As the end of 2020 beckons, we take a look at what progress the Sterling market has made in its preparations for the end of the London Interbank Offered Rate (LIBOR) on 31 December 2021.
A recent decision of the Upper Tribunal has held that residents are unable to make applications to prohibit landlords from seeking to recover the cost of legal proceedings through the service charge on behalf of other residents, without their consent or authority, in accordance with Section 20C of the Landlord and Tenant Act 1985 (the “Act”).
Leases commonly provide that landlords can recover their legal costs arising out of a dispute with leaseholders through the service charge. If a lease contains such a clause, the leaseholder may make an application to the court or First-tier Tribunal that the landlord cannot rely on the wording of the lease in order to recover some or all of the legal costs of the dispute.
The relevant court or Tribunal to which the application is made may make an order on the application if it is just and equitable to do so in accordance with Section 20C(3) of the Act.
The case – Plantation Wharf Management Limited v Fairman  UKUT 236 (LC)
Plantation Wharf Management Company Limited (“PWMC”) was a management company responsible for providing services to an estate of thirteen blocks of flats. The flats were all let on long-leases. Under the terms of those leases, PWMC was entitled to recover legal and professional costs incurred in the management of the estate from the leaseholders by way of service charge.
PWMC was in dispute with a group of leaseholders on the estate concerning the apportionment of service charge levied to the respective leaseholders in accordance with the terms of their leases, and subsequently made an application to the Tribunal for a determination that the service charge was payable by the leaseholders in accordance with Section 27A of the Act.
The Tribunal held that the service charges in dispute were not due for payment from the leaseholders. One of the leaseholders made applications under Section 20C of the Act that PWMC be prohibited from including the legal costs arising out of the dispute in the service charge. The leaseholder made an application on his own behalf and a further application on behalf of all other leaseholders at the thirteen blocks.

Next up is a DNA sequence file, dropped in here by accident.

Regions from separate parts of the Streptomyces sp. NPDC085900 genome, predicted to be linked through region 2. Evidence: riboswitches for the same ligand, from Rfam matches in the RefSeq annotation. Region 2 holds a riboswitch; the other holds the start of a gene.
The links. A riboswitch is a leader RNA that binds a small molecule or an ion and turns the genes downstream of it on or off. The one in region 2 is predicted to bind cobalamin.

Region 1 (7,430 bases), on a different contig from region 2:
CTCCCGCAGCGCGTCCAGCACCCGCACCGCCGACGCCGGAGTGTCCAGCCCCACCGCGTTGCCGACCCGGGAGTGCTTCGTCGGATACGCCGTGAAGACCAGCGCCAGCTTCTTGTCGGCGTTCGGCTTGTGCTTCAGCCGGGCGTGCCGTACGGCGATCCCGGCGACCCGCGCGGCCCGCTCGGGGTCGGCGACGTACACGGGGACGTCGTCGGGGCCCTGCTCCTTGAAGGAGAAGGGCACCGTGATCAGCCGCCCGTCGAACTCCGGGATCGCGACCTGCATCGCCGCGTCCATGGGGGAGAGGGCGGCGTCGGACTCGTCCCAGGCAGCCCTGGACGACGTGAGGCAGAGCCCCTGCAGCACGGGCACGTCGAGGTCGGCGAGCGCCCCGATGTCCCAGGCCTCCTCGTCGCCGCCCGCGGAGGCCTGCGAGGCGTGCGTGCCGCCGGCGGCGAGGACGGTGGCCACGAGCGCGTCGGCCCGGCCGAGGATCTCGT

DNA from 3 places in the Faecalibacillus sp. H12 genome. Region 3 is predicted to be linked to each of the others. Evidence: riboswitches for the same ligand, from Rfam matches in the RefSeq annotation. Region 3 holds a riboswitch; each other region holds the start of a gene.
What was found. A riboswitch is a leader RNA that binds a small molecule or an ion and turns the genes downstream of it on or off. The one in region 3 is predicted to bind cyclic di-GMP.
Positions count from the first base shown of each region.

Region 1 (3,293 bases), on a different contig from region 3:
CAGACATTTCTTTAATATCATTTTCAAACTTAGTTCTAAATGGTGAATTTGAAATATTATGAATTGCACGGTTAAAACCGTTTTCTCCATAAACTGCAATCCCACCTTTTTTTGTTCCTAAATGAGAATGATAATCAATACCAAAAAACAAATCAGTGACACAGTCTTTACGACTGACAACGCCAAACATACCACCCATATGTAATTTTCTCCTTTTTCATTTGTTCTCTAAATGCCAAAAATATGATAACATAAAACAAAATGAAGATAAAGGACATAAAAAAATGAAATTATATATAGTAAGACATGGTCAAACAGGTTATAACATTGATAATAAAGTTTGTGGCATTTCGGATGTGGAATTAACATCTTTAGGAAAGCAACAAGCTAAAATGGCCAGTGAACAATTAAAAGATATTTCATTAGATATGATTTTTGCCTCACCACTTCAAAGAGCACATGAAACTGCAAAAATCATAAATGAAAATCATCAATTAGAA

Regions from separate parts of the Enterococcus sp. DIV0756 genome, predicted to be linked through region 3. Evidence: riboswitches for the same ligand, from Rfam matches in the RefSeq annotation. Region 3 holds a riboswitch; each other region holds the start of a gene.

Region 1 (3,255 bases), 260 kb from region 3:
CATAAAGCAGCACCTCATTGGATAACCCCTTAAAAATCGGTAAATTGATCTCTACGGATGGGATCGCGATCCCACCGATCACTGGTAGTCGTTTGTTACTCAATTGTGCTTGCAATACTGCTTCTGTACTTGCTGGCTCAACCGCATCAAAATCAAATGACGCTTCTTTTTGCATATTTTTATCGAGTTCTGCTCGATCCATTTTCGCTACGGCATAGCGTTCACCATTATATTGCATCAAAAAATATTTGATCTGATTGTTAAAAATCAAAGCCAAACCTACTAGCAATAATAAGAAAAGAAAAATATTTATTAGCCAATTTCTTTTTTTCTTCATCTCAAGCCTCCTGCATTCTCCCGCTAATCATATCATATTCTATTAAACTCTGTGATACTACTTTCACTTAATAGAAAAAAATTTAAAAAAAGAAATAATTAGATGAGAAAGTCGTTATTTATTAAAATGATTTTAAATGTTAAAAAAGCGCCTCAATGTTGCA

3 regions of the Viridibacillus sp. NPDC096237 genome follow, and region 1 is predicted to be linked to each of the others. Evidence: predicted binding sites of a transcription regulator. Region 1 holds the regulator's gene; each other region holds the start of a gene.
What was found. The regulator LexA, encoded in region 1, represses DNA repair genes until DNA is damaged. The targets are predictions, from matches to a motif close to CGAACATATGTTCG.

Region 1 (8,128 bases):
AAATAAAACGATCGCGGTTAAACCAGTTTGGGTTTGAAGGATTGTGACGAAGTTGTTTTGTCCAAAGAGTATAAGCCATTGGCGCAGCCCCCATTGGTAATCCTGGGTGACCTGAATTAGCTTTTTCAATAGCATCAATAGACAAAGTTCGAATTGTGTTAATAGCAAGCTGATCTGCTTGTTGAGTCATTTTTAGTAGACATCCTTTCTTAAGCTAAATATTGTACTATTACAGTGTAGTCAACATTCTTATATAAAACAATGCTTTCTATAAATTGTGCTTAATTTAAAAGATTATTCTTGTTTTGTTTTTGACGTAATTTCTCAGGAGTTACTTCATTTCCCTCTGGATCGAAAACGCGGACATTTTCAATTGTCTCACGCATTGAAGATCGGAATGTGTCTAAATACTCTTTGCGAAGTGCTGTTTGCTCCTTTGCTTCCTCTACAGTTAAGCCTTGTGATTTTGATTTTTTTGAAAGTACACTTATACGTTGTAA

The Tribunal granted both Section 20C orders, finding that it was not “just and equitable” for the cost of the Tribunal proceedings to be claimed by PWMC as part of the service charge.
PWMC appealed to the Upper Tribunal in respect of the second order on the basis that the leaseholder had no authority to act on behalf of all the other leaseholders and had no right to apply for an order on their behalf.
The Upper Tribunal allowed an appeal. The judge considered the meaning of the word “specified” for the purpose of Section 20C of the Act, finding that the word in this context did not simply mean “named”.
The Upper Tribunal found that the Tribunal would only have jurisdiction to make an order under Section 20C in respect of persons other than the applicant, if the person or persons “specified” in the application have consented or authorised the making of the application.
In this case, as the leaseholder did not have the authority to act on behalf of all leaseholders at the thirteen blocks, the Upper Tribunal held that the order made by the Tribunal under Section 20C relating to all leaseholders at the thirteen blocks should be set aside, save as it provided protection to the leaseholder himself.
This decision will be welcomed by landlords facing Section 20C applications from residents who claim to act on behalf of other residents but who have not sought the requisite authorisation or consent to the making of the application from the “other residents”.
It is crucial to note, however, that if a resident making the application does indeed have the express consent or authority from their fellow residents, then the court or Tribunal will have the jurisdiction to make an order under Section 20C in respect of all persons “specified” in the application.
For more information
For advice on service charges and other housing management matters, please contact Penny Bournes.
Finally, there is a glimmer of hope that perhaps the Covid-19 pandemic could be reaching its end.
For part 2 in this series of short podcasts, Chris Lloyd-Smith interviews senior associate Lisa Whitehouse on how she has been coping during these unprecedented times.
Delayed since Spring 2020 as the Government tackled the Covid-19 crisis, Tuesday 17 November saw the publication of the Social Housing White Paper, setting out the future regulation of the sector
In this ebriefing, we examine how the duty holder regime will apply to social housing providers with existing HRRBs in their housing stock.
Following Katherine's "heads up" last week, the Government has now confirmed that for claim periods post 1 December, employers will not be able to claim for employees who are serving their notice
For part 1 in this series of short podcasts, Chris Lloyd-Smith interviews solicitor Puja Desai on how she has been coping during these unprecedented times.
Over 100 trainees and future trainees from Birmingham joined the BTSS for a webinar to address concerns around training remotely and qualifying during a possible recession.
Anthony Collins Solicitors has supported Birmingham-based Complete Care Holdings in its acquisition of Amegreen Complex Homecare Ltd.
The Guidance for the extended Coronavirus Job Retention Scheme (CJRS) was released last night on 10 November 2020. We thought we knew what we were expecting or so we thought...
To receive invitations to our events, as well as information and articles on legal issues and sector developments that are of interest to you, please sign up to Newsroom.